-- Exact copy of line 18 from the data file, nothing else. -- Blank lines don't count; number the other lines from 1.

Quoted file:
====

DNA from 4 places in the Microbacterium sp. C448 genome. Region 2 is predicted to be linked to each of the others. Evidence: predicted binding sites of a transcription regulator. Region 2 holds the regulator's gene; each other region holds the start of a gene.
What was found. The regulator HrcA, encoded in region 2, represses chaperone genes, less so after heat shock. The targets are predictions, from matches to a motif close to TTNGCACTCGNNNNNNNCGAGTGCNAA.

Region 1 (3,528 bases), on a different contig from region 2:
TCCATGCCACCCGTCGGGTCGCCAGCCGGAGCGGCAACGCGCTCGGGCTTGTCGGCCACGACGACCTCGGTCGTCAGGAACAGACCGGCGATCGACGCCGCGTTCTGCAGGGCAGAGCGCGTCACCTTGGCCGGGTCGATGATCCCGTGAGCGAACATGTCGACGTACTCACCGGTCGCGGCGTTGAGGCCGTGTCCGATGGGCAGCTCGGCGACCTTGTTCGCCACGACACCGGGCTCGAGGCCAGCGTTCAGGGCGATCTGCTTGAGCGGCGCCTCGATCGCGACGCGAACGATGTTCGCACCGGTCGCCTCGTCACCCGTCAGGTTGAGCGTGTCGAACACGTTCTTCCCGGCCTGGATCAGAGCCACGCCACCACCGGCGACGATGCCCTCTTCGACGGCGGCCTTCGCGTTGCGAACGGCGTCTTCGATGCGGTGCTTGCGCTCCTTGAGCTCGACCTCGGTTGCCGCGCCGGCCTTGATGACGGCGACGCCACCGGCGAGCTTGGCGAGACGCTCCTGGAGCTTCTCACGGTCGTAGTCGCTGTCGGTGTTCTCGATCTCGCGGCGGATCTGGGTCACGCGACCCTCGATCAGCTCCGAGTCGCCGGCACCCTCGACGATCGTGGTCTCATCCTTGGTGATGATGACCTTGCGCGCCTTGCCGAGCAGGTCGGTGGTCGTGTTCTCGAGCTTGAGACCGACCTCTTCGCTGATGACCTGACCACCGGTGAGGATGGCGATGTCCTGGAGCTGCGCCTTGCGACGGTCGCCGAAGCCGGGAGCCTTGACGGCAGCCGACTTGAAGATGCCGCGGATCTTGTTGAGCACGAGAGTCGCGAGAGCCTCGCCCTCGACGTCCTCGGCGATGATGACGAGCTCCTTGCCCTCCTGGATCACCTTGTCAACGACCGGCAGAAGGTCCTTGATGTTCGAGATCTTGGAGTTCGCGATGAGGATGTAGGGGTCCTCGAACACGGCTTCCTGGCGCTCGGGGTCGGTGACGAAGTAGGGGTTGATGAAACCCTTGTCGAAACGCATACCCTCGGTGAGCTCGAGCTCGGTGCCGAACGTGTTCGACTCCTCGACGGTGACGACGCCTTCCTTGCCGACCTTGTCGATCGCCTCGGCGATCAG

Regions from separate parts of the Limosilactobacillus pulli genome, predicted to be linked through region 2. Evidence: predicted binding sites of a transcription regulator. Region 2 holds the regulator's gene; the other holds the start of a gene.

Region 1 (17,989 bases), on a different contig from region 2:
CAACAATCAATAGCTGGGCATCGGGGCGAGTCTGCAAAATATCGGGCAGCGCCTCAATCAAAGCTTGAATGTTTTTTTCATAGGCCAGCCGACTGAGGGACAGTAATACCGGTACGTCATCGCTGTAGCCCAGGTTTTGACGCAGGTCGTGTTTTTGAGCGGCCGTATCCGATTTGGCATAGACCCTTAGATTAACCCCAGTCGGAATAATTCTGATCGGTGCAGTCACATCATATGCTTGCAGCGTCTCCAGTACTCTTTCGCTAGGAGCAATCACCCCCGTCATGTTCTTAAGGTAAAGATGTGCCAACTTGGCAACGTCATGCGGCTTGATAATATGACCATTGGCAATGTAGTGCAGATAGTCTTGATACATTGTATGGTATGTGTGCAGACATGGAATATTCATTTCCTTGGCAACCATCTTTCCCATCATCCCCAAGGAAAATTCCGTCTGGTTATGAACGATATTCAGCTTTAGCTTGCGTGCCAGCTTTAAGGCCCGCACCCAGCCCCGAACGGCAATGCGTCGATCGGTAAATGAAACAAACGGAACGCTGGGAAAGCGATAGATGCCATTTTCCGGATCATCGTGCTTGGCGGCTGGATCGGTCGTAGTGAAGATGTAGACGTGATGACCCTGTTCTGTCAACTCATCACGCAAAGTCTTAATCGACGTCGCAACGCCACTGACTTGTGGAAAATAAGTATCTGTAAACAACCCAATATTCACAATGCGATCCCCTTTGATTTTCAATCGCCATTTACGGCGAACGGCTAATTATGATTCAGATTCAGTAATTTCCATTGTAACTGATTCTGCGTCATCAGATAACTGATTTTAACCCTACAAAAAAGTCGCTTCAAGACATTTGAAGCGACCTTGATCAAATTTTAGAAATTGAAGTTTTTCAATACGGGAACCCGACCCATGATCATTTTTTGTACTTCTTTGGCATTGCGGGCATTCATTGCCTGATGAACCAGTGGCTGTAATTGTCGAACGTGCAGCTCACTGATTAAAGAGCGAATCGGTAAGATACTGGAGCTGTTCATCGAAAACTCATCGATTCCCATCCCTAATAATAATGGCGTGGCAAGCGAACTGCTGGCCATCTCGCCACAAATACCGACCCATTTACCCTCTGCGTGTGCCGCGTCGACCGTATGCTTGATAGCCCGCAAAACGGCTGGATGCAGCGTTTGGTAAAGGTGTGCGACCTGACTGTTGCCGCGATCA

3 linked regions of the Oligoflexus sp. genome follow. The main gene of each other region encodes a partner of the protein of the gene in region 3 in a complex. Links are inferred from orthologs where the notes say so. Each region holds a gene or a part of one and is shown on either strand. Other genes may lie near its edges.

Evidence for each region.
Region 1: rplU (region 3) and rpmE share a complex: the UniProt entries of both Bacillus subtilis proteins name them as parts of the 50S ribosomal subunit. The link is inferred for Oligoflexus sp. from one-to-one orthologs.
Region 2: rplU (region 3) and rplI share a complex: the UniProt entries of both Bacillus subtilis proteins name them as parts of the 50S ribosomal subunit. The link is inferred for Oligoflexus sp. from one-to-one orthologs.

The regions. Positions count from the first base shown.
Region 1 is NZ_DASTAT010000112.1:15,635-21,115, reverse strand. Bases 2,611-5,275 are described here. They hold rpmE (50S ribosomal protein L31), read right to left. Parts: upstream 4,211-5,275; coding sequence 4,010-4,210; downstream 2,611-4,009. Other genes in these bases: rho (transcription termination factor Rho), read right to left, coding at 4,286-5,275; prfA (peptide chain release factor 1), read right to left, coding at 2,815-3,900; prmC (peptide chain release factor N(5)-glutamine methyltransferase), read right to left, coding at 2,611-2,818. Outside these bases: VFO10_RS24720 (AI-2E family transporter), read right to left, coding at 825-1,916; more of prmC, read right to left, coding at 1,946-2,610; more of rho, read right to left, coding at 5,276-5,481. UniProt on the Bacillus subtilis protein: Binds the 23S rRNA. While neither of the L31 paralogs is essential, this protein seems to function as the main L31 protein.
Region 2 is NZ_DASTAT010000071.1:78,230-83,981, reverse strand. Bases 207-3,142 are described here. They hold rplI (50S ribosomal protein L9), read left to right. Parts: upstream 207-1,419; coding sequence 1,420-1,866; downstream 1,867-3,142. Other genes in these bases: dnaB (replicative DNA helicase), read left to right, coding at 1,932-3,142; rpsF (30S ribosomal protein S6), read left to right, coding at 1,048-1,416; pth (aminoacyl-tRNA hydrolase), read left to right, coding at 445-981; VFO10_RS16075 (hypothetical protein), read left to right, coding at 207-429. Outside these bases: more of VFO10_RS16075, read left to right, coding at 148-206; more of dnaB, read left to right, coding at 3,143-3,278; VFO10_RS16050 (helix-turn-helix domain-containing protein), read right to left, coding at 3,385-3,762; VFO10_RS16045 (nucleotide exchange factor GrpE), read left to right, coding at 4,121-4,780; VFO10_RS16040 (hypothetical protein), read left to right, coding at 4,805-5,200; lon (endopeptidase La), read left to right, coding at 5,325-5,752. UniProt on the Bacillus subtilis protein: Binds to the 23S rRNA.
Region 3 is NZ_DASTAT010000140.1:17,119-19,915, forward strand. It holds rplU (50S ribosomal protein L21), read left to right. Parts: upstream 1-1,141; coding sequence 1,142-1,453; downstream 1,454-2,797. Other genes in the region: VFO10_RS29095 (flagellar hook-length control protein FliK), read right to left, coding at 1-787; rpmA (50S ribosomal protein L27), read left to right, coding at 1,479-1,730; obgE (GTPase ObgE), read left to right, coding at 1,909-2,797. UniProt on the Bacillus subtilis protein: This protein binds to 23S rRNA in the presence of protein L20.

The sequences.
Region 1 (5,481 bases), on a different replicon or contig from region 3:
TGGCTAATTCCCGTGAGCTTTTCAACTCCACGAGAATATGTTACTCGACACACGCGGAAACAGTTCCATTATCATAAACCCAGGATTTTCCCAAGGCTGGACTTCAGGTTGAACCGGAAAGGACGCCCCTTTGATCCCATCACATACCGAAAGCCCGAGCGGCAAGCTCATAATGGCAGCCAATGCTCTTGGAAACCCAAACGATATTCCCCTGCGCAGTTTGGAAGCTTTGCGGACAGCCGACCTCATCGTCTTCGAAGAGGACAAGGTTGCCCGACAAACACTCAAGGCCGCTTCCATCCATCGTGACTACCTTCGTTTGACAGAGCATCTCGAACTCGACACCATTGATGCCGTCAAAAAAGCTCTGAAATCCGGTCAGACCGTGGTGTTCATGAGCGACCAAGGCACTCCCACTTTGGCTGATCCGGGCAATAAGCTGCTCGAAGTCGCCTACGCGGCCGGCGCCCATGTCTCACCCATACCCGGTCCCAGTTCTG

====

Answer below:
TGGCTAATTCCCGTGAGCTTTTCAACTCCACGAGAATATGTTACTCGACACACGCGGAAACAGTTCCATTATCATAAACCCAGGATTTTCCCAAGGCTGGACTTCAGGTTGAACCGGAAAGGACGCCCCTTTGATCCCATCACATACCGAAAGCCCGAGCGGCAAGCTCATAATGGCAGCCAATGCTCTTGGAAACCCAAACGATATTCCCCTGCGCAGTTTGGAAGCTTTGCGGACAGCCGACCTCATCGTCTTCGAAGAGGACAAGGTTGCCCGACAAACACTCAAGGCCGCTTCCATCCATCGTGACTACCTTCGTTTGACAGAGCATCTCGAACTCGACACCATTGATGCCGTCAAAAAAGCTCTGAAATCCGGTCAGACCGTGGTGTTCATGAGCGACCAAGGCACTCCCACTTTGGCTGATCCGGGCAATAAGCTGCTCGAAGTCGCCTACGCGGCCGGCGCCCATGTCTCACCCATACCCGGTCCCAGTTCTG